Letter to Maami

Dear Maami

You passed away in September last year. You left this world a few weeks short of your 98th birthday, in desperately poor health, and I never knew until it was all over. Because you hated fuss. Knowing you will never read this, I can write what’s on my mind.
First, I miss you desperately, more in death than I ever did in life. And do you know why? Because now, as my uncle Abiodun and I and dad cleaned up your house, sort through your papers and put together pieces of the puzzle that made your life, I begin to feel as though I know you a great deal more about what made you thick. It is clear to me that you made up for your sporadic and broken education of the 1920s with a lifelong, voracious appetite for knowledge, facts, details, history, chemistry, language, medicine and much more. I know this now because you left behind so many scraps of paper and backs of envelopes with your discoveries written on them in pencil, in your large, clear, loopy handwriting. Another thing I have learned from those pieces of paper is the deep love you had for your children, and the devotion with which you nursed them. That love is evidenced also by the dozens of photos of them you have placed all over your house (in your cupboard, underneath your clothing and even the bed. This morning I shed a few more tears for you with the discovery of a piece of paper on which you had written that you had to stop visiting your children years ago when you could no longer use your leg well! And you drew a little cartoon of a woman in her prime performing a few dance steps. How desperately I wanted you back at that moment, just so I could tease you about that!
I wish I had known you became a cultural dancer late in life – I would have loved to see you dance, and I promise I would never have attempted to teach you, unless you asked me about something in particular.
I think it was 3 years ago that I last saw you, and that was at your junior Wife’s funeral. 3 years is a long time to keep your distance from a grandson who so earnestly wanted you to be part of our family, to know my wife whom you always pray to know before you die, and to know your great grandchildren birthed by me; mad with their questions and their sticky fingers and their noise. Now I have read your jottings about your many serious ailments and seen some of your medical papers and dates of your hospital visits, I do understand why you kept me at arm’s length. Dad visited you occasionally, by appointment until you found it too difficult. Then you and he spoke on the phone until that became too difficult. Finally you corresponded by mail. You remained a letter-writer until the end. He brought you news of us and our family, photos and stories, and when I wrote to you, you politely wrote back. You were certainly telling the truth when you wrote to Dad that he, my mum and I must sort things out after your passing, and warned us that you never threw anything away. My goodness, you were right! As we work our way around your house, making sense of the things you left behind, we have already discarded loads of things that should never have been kept. With your innate sense of order, you kept every business paper for decades, all meticulously filed. And yet you kept every plastic container, carefully washed and stacked in various cupboards in the house. You kept every letter, greeting card and postcard you ever received. And the junk, my goodness! Chipped cups, lids without containers, dried-up pens, and glasses and coffee mugs with assorted bits and pieces in them, and dozens of hats!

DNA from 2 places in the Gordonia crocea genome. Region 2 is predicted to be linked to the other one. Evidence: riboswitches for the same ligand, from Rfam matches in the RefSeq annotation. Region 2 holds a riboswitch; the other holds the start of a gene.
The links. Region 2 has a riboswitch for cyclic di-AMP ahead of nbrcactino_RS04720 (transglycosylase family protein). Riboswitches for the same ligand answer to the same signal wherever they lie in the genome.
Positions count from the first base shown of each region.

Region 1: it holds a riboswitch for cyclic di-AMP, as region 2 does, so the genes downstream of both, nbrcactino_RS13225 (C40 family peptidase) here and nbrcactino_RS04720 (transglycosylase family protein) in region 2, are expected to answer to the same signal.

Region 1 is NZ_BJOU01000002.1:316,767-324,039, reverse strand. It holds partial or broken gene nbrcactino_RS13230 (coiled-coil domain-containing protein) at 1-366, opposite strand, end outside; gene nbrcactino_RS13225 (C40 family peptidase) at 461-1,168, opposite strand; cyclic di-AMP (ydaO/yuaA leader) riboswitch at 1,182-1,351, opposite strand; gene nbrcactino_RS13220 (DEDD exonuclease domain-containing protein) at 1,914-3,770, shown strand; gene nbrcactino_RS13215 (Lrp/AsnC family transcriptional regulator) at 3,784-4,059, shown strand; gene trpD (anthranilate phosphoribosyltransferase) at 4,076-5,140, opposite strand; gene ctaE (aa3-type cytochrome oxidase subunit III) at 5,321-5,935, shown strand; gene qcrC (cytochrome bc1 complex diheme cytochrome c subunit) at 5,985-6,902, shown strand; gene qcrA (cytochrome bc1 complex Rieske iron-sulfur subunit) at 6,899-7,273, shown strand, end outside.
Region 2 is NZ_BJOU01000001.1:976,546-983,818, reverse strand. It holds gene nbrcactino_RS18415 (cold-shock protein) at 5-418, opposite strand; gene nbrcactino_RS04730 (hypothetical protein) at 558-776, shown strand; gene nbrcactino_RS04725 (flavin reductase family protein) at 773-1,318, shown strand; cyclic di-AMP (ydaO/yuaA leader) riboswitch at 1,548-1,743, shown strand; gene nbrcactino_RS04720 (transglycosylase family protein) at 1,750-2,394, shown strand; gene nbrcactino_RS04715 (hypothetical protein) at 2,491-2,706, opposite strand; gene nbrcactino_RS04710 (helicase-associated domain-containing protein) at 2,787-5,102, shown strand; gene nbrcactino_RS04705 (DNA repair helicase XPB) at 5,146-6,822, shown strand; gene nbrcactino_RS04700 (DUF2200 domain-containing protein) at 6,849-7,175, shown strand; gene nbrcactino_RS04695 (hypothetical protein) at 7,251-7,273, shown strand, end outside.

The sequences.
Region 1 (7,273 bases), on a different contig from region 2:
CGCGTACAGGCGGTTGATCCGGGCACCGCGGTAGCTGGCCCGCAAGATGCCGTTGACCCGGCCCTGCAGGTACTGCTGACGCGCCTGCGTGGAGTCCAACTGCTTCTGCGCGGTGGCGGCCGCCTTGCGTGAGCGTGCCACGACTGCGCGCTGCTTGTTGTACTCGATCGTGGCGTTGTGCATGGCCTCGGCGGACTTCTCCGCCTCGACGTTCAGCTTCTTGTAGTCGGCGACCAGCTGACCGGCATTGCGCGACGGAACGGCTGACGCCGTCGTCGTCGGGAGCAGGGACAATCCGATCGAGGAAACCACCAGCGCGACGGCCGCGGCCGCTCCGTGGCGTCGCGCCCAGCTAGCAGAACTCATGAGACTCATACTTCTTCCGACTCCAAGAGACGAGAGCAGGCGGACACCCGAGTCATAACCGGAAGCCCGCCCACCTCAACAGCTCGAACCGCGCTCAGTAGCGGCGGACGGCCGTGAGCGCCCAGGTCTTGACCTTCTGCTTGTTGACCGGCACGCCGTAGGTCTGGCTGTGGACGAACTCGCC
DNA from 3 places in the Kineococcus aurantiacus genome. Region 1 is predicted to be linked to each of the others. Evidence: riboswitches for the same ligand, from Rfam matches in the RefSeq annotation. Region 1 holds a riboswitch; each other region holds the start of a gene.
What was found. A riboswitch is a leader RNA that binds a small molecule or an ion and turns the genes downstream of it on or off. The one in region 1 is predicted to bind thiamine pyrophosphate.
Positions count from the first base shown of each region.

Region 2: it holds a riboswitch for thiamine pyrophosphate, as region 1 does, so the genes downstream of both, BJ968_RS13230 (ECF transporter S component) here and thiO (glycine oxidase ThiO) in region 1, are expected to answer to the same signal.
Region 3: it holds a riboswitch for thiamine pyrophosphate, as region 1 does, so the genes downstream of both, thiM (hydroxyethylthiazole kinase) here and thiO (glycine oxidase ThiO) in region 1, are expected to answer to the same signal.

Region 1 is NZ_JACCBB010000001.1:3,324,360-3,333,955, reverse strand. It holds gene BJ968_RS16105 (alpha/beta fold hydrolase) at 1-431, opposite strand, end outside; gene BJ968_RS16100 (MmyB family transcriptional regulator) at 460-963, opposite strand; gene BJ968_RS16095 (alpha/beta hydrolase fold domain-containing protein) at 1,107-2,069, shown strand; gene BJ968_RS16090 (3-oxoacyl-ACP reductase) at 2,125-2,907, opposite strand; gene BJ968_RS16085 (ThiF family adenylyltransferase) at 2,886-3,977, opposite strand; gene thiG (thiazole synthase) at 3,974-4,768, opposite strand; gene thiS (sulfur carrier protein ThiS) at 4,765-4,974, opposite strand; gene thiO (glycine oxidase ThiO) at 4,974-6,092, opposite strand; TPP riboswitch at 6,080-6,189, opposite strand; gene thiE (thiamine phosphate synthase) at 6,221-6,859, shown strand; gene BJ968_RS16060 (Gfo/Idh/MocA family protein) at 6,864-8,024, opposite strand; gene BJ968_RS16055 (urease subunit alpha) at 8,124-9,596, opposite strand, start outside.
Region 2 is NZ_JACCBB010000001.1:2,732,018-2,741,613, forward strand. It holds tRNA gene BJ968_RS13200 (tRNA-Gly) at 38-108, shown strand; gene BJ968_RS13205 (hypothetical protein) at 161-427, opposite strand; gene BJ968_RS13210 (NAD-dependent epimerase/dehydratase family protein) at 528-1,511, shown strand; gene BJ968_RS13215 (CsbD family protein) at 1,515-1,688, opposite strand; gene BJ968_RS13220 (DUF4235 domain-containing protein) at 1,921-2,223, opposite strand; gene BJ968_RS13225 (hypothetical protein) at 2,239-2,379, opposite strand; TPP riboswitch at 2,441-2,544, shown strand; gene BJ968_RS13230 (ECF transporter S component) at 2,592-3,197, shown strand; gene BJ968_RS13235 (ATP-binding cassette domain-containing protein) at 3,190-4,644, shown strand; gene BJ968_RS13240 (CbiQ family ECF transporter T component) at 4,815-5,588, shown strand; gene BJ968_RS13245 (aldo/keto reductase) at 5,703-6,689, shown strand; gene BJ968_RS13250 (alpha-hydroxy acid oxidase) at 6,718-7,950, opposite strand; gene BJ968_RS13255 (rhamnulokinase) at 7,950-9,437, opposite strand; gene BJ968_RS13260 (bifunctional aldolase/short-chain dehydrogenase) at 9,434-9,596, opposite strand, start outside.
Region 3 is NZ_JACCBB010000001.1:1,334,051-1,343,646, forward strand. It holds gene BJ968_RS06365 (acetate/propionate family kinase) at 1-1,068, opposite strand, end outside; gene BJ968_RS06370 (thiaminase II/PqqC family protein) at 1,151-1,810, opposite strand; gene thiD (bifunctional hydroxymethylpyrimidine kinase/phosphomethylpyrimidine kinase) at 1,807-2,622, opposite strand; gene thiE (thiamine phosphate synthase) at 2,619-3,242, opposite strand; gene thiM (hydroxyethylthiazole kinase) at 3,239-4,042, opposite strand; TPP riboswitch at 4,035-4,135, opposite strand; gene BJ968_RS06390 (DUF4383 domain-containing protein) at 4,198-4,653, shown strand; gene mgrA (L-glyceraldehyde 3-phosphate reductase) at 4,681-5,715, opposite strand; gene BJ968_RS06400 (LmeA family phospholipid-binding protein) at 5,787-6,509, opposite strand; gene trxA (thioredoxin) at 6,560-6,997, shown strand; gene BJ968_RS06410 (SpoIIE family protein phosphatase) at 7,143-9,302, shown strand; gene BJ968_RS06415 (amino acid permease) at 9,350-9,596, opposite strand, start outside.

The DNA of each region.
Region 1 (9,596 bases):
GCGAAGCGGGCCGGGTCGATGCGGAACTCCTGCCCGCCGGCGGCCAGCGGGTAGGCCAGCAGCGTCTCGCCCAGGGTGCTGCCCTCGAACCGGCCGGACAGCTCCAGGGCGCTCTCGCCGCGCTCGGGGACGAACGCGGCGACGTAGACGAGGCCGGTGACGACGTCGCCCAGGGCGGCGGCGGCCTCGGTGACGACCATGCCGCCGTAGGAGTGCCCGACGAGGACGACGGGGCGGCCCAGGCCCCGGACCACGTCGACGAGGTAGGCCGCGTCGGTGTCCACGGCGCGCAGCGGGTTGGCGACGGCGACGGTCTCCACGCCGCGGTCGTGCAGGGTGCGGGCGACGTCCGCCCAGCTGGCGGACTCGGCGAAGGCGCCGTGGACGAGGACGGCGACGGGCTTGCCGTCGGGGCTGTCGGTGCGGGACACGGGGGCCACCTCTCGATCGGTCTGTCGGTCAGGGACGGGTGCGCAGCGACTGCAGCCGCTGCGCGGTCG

Fortunately you kept many things that belonged to the family – especially my beloved grandpa (your husband. I have found some of those things in your house, and I will treasure them. I can understand how a child raised in genteel poverty through a depression and a war complete with rationing, should have a subconscious drive to buy up and hoard certain things. With my mother it was clothes and electronics, and for you it was plates and basins of the past. I shouldn’t laugh, but truly it is amazing to see a shelf full of packets of brands that vanished from the market decades ago, and then find a whole lot more above the ceiling of your room.
When I was 13 you became my mother, father and all that I ever knew. Took me in, washed my laundries, cooked for me, payed my school and lesson tuition and even sticked out your neck for me in dangerous times, and yet you were still a shadow in my life. I spent those years with you and never got to know you at all. And 12 years later, nothing has changed. How I envy your neighbours who knew you so well, who have told us how they swapped jokes with you and shared stories of their lives and learned about yours. How I envy the couple you befriended at the next building, who took you shopping every week and knew you so well. I hope to meet them one again. So now, my dear grandma, I can only wish you may rest in peace, reunited with your sisters and brothers and parents, and your dear husband. Now you’re in a better place, unencumbered by a broken body, and I wouldn’t be surprised if you are looking down at me as I write this, wondering why I would bother.
Because with your stubborn independent streak, you never wanted to be a bother to anyone, ever.
I can promise you, this letter is a labour of love, which I write because I know you will never read it.

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